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Weekly adamisacson.com - Issue #51

Weekly adamisacson.com - Issue #51
By Weekly adamisacson.com • Issue #51 • View online
You have to look for it amid the bleakness, but there are some green shoots of good news out there. The pending availability of vaccines and plummeting new COVID case data, at least in the United States, are big ones.
So is the gradually expanding entry into the United States of asylum-seeking families whom the Trump administration had immiserated, forcing them to “Remain in Mexico” to await their U.S. hearings since 2019. I love seeing video and photos of joyful, tearful families being permitted to come across, boarding buses to be reunited with relatives and to pursue their asylum cases in safety.
So is news of the first meeting between a U.S. ambassador to Colombia and the president of Colombia’s post-conflict transitional justice system—a big show of support for a tribunal that’s under relentless attack even as it makes strides toward holding guerrilla and military human rights abusers accountable.
Most of the news is still alarming, as the Colombia and border updates down below make clear. But it’s still nice to exercise the “celebrate something good that happened” muscles a bit. They’re badly atrophied.
Here are the usual updates: weekly Colombia and border overviews, 5 “longread” articles or reports I recommend, some upcoming events this week, and some tweets that made me laugh. Welcome to March. Let’s have a good month.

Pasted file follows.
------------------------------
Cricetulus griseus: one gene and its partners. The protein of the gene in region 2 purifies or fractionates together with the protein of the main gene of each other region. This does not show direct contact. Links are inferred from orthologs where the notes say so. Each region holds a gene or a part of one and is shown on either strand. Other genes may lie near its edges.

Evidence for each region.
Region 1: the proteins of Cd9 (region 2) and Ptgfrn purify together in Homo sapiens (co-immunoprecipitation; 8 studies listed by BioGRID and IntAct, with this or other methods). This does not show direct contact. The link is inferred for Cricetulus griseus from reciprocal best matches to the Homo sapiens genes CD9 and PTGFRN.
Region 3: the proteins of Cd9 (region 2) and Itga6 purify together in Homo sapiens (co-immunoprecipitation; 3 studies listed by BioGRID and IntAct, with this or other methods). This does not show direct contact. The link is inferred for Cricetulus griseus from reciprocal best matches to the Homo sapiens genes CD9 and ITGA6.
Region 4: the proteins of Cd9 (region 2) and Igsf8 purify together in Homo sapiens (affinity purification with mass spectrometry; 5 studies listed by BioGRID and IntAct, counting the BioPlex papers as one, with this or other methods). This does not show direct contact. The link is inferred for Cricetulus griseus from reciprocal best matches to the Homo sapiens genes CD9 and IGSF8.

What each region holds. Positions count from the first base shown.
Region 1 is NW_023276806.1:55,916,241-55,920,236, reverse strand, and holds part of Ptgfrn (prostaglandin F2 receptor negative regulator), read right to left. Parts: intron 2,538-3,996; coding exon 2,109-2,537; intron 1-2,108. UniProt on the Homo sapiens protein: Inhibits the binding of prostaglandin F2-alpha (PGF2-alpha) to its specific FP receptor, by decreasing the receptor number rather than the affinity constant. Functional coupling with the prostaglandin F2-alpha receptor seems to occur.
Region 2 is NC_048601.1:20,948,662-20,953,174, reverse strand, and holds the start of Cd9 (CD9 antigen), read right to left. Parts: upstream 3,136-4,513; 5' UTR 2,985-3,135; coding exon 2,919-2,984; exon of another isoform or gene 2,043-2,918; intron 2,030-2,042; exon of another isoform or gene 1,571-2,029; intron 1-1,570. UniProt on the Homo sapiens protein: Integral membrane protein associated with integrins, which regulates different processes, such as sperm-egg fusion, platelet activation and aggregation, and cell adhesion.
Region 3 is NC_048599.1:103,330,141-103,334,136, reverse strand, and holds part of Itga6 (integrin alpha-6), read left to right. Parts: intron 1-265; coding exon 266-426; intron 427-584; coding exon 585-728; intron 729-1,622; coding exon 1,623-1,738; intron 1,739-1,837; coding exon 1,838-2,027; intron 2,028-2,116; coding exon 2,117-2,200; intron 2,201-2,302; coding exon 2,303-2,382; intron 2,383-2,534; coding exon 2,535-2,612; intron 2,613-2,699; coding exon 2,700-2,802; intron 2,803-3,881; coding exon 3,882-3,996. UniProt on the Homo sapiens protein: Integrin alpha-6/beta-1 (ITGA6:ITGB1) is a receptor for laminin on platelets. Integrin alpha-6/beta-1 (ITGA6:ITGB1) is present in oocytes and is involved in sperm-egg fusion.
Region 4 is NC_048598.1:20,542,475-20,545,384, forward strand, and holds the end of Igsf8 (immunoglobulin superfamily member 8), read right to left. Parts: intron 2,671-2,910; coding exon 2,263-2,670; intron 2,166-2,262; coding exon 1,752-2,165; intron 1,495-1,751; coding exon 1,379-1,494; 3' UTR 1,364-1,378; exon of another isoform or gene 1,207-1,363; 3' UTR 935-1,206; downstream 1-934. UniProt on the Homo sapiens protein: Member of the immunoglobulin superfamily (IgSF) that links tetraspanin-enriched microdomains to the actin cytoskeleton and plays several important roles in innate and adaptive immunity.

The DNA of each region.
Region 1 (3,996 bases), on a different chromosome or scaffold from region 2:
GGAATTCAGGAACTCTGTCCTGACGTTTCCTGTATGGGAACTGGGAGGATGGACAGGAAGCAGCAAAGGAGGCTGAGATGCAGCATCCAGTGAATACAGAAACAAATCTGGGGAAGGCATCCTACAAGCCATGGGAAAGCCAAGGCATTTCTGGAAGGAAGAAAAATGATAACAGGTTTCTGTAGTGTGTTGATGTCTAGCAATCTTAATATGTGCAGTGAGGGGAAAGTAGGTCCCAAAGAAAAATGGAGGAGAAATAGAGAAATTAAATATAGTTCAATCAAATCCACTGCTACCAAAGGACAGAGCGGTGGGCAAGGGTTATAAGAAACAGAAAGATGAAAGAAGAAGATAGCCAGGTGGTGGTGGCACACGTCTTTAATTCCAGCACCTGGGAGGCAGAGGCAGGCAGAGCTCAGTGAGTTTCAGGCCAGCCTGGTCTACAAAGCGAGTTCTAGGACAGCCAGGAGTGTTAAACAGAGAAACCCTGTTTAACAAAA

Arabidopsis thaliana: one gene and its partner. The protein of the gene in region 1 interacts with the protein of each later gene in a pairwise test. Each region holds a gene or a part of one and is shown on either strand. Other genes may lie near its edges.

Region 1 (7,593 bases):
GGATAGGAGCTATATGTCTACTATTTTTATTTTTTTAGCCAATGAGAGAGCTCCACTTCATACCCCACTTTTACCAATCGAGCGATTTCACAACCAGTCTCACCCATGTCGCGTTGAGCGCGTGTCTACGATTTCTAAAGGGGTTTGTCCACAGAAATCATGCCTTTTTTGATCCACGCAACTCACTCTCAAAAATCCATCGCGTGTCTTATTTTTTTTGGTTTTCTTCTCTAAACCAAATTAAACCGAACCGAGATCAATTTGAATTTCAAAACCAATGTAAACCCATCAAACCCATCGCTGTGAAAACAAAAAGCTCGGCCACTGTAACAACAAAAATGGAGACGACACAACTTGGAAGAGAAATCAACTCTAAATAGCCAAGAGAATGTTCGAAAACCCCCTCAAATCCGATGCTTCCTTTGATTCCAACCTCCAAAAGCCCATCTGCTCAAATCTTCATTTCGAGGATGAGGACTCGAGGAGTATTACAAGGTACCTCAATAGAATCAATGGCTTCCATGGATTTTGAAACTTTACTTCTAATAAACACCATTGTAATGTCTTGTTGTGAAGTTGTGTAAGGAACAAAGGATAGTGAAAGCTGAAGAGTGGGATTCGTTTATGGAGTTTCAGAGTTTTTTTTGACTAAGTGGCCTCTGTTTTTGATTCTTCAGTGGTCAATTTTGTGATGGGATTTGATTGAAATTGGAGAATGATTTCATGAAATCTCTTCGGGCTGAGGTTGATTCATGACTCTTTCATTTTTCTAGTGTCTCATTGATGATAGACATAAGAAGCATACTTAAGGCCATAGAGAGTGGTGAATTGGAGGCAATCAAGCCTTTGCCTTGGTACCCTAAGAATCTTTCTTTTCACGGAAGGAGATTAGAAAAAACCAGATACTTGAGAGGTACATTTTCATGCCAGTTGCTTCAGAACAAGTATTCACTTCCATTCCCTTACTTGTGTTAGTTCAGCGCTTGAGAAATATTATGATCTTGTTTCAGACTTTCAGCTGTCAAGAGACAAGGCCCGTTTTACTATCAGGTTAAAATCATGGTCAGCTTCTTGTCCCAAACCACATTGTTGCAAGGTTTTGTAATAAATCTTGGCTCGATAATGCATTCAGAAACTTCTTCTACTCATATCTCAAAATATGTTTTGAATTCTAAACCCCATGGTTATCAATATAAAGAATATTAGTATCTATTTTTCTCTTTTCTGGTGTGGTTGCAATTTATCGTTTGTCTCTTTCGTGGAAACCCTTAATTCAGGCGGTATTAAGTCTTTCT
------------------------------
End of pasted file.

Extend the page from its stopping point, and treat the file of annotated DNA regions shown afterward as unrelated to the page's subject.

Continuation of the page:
Colombia peace update: February 27, 2021
Annual UN human rights report
The UN High Commissioner for Human Rights has maintained an office in Colombia since 1996 with presences in Bogotá and nine regions. Early each year, it produces a report summarizing Colombia’s human rights situation during the prior year. The Colombia office issued its latest report on February 23. Among its topline findings for 2020:
  • Colombia suffered 76 massacres, defined as “three or more persons executed in a single incident or during incidents related by responsibility, place and time,” involving 292 deaths. “The number of massacres has grown constantly since 2018, with 2020 recording the highest number since 2014.”
  • 73 demobilized ex-FARC members were killed, amounting to a year-end total of 248 since the peace accord’s November 2016 signing (which has since risen to 259).
  • The UN office received allegations about 42 cases of government security forces arbitrarily killing a total of 73 people. While most involved police, 11 cases “occurred when the military were participating in prevention and law enforcement activities, executing arrest and search warrants, or engaged in the eradication of illicit crops and the fight against criminal groups.”
The UN High Commissioner counted up to 133 killings of human rights defenders, though as of publication it had been able to verify only 50 due to pandemic restrictions. “Of the verified cases, 25 per cent were reportedly committed by criminal groups, 15 per cent by FARC dissident groups, 13 per cent by ELN, and 4 per cent by the police or military.” Colombian authorities achieved 20 convictions in 2020 against killers of human rights defenders.
The day before the UN report launched, the Colombian presidency issued its own brief report. Presidential Human Rights Advisor Nancy Patricia Gutiérrez claimed that the government and the UN human rights office had counted 66 murdered social leaders, with 63 remaining to be verified. The reason for the discrepancy with the UN is unclear.
The UN and government estimates are on the low end. The government’s Human Rights Ombudsman’s Office (Defensoríacounted 182 killings of human rights defenders and social leaders in 2020, and 753 in the five years since 2016. The non-governmental Instituto de Estudios para el Desarrollo y la Paz (Indepaz), which includes names and places but does not verify each case, counted 310 murders.